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  The ISM Manufacturing Index Declined to 46.9 in May
Posted Under: Data Watch • Employment • Housing • Inflation • ISM • Markets
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Implications:  Today’s report on the US factory sector showed that activity continued to slow in May, with the overall index remaining in contraction territory for the seventh month in a row.  Looking at the details, only four of eighteen industries reported growth in May. We continue to believe a recession is on the way and today’s report continues to show that the goods sector of the economy is likely to lead the way.  Survey respondents in May noted worries about slowing demand from customers on the horizon. With this in mind, it wasn’t surprising to see the new orders index fall near a new post-pandemic low in May. In fact, the customer inventories index rose to 51.4 in May, the second reading in a row in expansion territory which hasn’t happened since 2016! Consumers have been shifting their preferences away from goods and back toward services.  A combination of less demand from consumers and built-up inventories at retailers means factory output is likely to remain sluggish.  One piece of good news is that fewer new orders and improvements in supply chains has allowed factories to catch up on order backlogs, with that index falling to 37.5 in May.  This is the lowest reading for this index since the 2008 Financial Crisis. Another positive this morning was the increase in the employment index, which rose to 51.4 in May, the second month in a row in expansion.  That said, the hiring to reduction ratio among panelists’ comments was 1-to-1 in May and only five of eighteen industries reported employment growth.  Finally, on the inflation front, the prices index dropped to 44.2 in May, disrupting the recent upward trend. In employment news this morning, ADP’s measure of private payrolls increased 278,000 in May versus a consensus expected 170,000. meanwhile, initial claims for jobless benefits rose 2,000 last week to 232,000.  Continuing claims rose 6,000 to 1.795 million. We also got data on construction spending this morning which increased 1.2% in April.  This larger than expected gain was driven by an increase in manufacturing projects and home building which more than offset declines in power and sewage projects.  Finally, the national Case-Shiller index rose 0.4% in March while the FHFA index increased 0.6%.  Notably, while the Case-Shiller index is still down from its peak in June by 2.3%, the FHFA index is now at a new high and up 0.7% from the previous high.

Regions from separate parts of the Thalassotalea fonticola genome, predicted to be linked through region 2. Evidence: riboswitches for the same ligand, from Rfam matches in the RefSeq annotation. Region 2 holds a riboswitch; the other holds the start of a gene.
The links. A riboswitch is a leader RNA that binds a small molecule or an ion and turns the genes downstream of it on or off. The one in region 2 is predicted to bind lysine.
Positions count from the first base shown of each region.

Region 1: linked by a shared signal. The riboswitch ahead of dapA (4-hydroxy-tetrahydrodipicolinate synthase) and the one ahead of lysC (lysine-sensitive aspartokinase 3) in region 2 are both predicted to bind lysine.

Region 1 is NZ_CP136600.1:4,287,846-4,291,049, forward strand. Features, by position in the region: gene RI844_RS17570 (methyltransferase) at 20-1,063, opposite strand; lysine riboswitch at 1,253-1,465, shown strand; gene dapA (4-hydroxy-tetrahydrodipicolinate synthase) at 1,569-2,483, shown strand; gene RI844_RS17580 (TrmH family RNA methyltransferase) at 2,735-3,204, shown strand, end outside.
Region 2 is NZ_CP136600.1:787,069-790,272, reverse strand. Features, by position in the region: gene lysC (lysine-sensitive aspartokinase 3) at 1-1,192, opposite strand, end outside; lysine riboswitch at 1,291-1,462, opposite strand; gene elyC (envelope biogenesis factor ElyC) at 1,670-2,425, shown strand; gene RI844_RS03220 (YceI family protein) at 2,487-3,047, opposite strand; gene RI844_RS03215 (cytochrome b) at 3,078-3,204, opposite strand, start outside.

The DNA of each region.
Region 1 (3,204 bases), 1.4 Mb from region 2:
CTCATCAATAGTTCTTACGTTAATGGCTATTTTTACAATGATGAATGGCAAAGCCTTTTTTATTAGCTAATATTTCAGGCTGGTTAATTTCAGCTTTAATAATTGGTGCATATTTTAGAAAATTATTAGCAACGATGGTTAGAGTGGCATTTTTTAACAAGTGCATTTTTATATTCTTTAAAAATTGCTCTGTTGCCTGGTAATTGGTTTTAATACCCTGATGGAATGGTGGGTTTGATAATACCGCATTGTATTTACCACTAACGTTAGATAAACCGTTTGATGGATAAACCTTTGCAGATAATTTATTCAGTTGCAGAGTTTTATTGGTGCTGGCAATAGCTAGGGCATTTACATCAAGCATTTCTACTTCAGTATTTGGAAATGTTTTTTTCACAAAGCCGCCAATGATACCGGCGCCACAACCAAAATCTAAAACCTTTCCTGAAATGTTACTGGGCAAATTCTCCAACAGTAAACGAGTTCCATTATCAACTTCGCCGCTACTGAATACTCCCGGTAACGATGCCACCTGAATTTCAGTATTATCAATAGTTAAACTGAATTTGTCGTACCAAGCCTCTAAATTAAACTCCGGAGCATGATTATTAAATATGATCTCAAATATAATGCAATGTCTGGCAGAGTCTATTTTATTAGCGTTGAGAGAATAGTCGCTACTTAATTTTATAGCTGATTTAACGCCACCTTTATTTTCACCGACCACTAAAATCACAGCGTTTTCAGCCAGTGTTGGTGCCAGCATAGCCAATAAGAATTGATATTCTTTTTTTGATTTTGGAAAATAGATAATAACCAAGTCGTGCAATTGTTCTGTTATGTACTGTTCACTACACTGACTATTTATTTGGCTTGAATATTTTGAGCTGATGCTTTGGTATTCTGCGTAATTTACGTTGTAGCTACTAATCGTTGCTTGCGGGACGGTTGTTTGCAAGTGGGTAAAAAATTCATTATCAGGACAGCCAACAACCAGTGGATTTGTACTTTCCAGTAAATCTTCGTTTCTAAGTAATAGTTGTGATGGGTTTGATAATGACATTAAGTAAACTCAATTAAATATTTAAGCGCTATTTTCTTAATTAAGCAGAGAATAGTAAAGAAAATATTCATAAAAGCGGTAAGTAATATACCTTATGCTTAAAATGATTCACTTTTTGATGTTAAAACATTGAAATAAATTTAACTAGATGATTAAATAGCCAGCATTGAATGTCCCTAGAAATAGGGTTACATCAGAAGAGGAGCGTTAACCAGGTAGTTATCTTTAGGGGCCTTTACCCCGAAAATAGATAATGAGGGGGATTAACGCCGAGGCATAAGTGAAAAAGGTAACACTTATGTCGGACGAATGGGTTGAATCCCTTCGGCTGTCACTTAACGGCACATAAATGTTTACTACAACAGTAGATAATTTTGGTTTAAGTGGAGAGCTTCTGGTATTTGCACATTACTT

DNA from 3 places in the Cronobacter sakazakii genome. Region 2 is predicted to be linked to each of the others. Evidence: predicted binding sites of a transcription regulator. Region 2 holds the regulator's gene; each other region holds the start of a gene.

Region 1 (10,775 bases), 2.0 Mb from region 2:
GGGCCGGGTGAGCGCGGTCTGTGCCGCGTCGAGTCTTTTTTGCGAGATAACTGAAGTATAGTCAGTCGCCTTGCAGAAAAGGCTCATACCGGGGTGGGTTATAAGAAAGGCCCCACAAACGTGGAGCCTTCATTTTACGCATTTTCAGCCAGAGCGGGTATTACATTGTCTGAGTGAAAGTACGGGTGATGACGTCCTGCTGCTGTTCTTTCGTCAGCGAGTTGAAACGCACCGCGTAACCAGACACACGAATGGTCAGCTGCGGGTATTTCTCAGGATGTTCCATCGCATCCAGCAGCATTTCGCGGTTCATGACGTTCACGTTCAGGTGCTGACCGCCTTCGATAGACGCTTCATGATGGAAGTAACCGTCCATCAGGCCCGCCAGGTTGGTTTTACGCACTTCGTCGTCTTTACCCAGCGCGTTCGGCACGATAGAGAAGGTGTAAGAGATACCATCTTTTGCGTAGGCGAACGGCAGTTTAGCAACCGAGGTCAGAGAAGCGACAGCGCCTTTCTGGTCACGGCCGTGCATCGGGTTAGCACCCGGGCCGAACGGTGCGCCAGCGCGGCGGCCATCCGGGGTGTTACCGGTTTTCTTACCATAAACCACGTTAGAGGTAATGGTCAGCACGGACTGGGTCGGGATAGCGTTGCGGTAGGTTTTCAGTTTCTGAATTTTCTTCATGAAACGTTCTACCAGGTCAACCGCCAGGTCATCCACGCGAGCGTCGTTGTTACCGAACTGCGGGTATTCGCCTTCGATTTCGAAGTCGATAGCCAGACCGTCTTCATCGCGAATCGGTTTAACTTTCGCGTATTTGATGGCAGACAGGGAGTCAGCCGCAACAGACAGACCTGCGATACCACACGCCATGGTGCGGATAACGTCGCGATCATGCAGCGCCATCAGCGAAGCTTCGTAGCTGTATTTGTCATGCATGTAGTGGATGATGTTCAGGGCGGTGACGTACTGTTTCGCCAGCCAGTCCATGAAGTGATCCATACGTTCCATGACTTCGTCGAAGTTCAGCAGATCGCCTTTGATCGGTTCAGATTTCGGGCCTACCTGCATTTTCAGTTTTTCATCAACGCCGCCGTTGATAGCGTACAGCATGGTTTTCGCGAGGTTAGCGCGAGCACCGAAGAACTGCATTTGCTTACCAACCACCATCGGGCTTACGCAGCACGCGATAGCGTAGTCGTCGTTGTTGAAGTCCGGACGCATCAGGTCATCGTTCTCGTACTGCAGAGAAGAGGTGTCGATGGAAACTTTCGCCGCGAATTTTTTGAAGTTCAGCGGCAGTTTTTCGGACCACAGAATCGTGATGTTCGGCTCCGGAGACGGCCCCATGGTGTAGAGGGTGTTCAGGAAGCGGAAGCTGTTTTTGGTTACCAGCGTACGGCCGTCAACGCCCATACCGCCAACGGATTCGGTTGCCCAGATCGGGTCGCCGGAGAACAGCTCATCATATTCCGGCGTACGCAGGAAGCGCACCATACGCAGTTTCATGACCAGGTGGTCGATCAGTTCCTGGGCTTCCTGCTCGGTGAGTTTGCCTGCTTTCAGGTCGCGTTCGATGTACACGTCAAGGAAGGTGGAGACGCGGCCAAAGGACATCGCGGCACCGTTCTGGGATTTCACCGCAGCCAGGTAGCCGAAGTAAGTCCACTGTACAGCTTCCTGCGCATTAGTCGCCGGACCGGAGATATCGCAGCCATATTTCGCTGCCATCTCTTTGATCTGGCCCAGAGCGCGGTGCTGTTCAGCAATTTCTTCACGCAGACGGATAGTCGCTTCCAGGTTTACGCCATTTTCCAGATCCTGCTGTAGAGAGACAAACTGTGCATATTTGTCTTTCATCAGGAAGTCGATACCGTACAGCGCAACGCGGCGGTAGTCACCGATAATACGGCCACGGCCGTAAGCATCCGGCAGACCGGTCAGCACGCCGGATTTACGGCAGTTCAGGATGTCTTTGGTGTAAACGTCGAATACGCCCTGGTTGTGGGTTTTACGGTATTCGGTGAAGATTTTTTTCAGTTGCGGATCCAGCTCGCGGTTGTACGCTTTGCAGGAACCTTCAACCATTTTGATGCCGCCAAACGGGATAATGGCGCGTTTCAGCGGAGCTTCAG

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Posted on Thursday, June 1, 2023 @ 11:39 AM • Post Link Print this post Printer Friendly

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